"You were much too young to recall the panic that followed the horrible news of our capital falling. I had a decision to make and saw only two choices. Fight and die, or flee...and perhaps live. I chose to flee and brought with me all who would follow. Others chose to fight; I can only hope their end was as swift as it was courageous.
"We fled to the mountains and they have protected us since. We rebuilt our homes and we rebuilt our lives. But the enemy never stopped searching for us. We knew someday they would find us and find us they have. It is they who have set this fog you see upon us."
"This can't be," I said.
"I'm afraid it can. The closer they come to finding us, the thicker and colder the mist will become. Those who have braved it and survived say that when the Esormians are near, the fog is so thick it steals your breath. The coming of the mist can only mean they are closing in on us. They will find Imputa, and they will find it soon."
"We have to prepare," I said, rising from my seat. "How soon will they be here?"
"Soon enough to worry an old man," said Talso, smiling weakly. "You can sit down, though. We still have a few months before we they find us....We are well hidden, after all--but this time there is nowhere to run. Our backs are against a wall, or a Mountain, whichever you prefer."
Chills raced down my back and my hair nearly stood on end as a fierce battle played out in my head. "Let them come," I said, looking at Talso with fervor in my green eyes.
"I appreciate your enthusiasm," he replied, smiling, "but sadly it is difficult for me to share in it. You must know we lack the knights to meet them in open battle. They are every bit as strong as they were sixteen years ago, possibly stronger. Either way, they are certainly much stronger than we are. And they are warriors, Vira. We are not. We are farmers, miners, old men, women, children...
"If I had five thousand of you, yes--but if I had five thousand of you we would not hide in the mountains. We would take the fight to them, we would push them into the sea, and we would chase them back to whatever forsaken land they came from! Yes! They would rue the day they ever landed on the shores of Quiesco!" He thrust his fist into the air, and for a moment, looked like the Talso of old as I remembered him when I was a child.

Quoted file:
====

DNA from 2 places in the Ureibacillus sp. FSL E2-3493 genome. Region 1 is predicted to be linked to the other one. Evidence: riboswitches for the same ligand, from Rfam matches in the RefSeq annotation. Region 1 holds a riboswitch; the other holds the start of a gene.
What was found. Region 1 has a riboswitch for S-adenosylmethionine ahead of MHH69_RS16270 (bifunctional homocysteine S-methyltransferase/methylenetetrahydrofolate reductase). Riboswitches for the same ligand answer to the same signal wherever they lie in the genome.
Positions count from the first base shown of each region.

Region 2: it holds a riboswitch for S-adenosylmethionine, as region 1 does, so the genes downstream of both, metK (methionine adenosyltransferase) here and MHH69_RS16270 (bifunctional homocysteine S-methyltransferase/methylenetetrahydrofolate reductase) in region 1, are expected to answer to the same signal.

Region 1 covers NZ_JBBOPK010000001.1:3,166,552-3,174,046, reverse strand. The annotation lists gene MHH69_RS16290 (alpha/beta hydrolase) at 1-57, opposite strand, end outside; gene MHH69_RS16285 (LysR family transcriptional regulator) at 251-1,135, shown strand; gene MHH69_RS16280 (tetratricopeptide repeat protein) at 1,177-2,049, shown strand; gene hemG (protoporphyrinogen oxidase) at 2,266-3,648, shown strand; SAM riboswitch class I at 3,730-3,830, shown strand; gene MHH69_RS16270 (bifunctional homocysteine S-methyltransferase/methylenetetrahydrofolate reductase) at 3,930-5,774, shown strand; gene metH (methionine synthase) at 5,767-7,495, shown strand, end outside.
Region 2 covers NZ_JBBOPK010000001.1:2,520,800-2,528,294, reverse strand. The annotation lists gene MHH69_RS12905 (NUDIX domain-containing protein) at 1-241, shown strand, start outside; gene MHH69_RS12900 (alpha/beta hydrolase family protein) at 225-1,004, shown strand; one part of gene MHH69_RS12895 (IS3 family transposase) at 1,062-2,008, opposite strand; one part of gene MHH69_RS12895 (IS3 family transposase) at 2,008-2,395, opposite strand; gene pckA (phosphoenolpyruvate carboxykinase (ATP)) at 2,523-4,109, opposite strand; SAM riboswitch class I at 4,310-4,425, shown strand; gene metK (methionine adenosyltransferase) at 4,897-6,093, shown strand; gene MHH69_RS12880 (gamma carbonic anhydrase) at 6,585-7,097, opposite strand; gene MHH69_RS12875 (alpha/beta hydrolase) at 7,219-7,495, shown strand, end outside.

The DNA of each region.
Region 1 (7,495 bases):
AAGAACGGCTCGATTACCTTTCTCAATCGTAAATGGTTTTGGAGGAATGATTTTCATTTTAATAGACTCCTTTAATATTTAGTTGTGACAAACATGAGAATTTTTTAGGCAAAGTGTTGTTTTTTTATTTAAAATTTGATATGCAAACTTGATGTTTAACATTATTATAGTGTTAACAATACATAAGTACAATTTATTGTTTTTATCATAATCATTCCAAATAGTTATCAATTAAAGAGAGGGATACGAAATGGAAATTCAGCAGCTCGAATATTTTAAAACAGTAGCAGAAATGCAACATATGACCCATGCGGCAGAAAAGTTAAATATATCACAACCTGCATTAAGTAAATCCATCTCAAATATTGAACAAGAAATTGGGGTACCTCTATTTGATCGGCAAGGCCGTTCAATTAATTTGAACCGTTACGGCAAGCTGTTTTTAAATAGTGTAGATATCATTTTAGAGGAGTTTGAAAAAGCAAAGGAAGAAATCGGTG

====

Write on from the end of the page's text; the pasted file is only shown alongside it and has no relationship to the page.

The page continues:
"--But, no...we are not that fortunate," he said, shaking his head. His shoulders slumped and his true age returned to his wrinkled face. "It is not a fight we can win. We will prepare our defenses and make our stand beside our homes. They will break on our walls like waves on rocks. We will slay more savages than we can count and fight to our glorious end, but that end is as certain as the setting of the sun. They will be too strong. I do not possess the Light of Concil, only his resolve. I cannot hold back the mist. The stone that protect us will eventually crumble and we will have nowhere to go. Our sanctuary of so many years will be our bloody tomb, and the few remaining free people of our land will be reduced in number yet again."
"What would you have us do?"
"Simply, I would have us endure," he replied.
I stared silently into the distance. All too real images of the bodies of my brothers and sisters littering the grounds of Imputa assaulted my mind. Faceless pale demons clad in mail with axes held high overhead ransacked the village, slaughtering anyone who stood in their way. "I can't settle for such a fate, my Lord," I finally protested, shaking back the horrible images.
A silence fell between us as I replayed Talso's words in my head. It wasn't until the second time through that it finally hit me. "My Lord," I said, looking up excitedly.
"Yes, child?" he replied, his gaze once more searching within me.
"There are more of us...aren't there?" I asked as excitement lifted me from my chair. "You said the few remaining free people will be reduced in number--" I wagged my finger at him "--but you didn't say we would be gone completely."
"As always, Vira, you are much too perceptive," said Talso, leaning forward and patting my shoulder. "A few months ago, an unexpected visitor appeared in my hall. He came and went in the middle of the night and nobody else ever knew he was here."
"Who was he?"
"He was a man--one I knew of a long time ago. We had never before met, but I had heard a great deal about his abilities. It took him quite some time to convince me I wasn't in some deep dream, but once he did, he told me of a place--a far, far away place--across valleys, over mountains, through ancient forests. And he spoke of knights--the fiercest, most courageous knights in the land...the Knights of the Citadel. The same knights who once bravely served the heirs of Concil. He also spoke of the man who led them all, their Captain. And he told me this Captain has survived for all these years.
"It is this Captain who can save us all, Vira. Until my guest told me otherwise, I thought him dead. I'm still not sure I believe he's alive. But if he is, that alone convinces me his strength has endured, as well."
Disappointed flooded over me. I had expected so much more. "One man?" I asked.
"One man," replied Talso.
"What can one man do that the thousands here can't? If our hope rests with one man, then I do fear for us."
"It is not only one man. It is what, and whom, that one man commands! You know the tales of King Concil. I see you at the temple every week." And Talso sang:
In the beginning,
The seas were sinister.
No one dared sail 'cross them
So Concil went to the Smiths
And they crafted him an orb.
Now the oceans calm around Him.
The mountains were malicious.
No one dared pass over them
So Concil went to the Smiths
And they crafted him a ring.
Now the mountains part before Him.
The winds were wrathful.
No one dared stand before them
So Concil went to the Smiths
And they crafted him a cloak.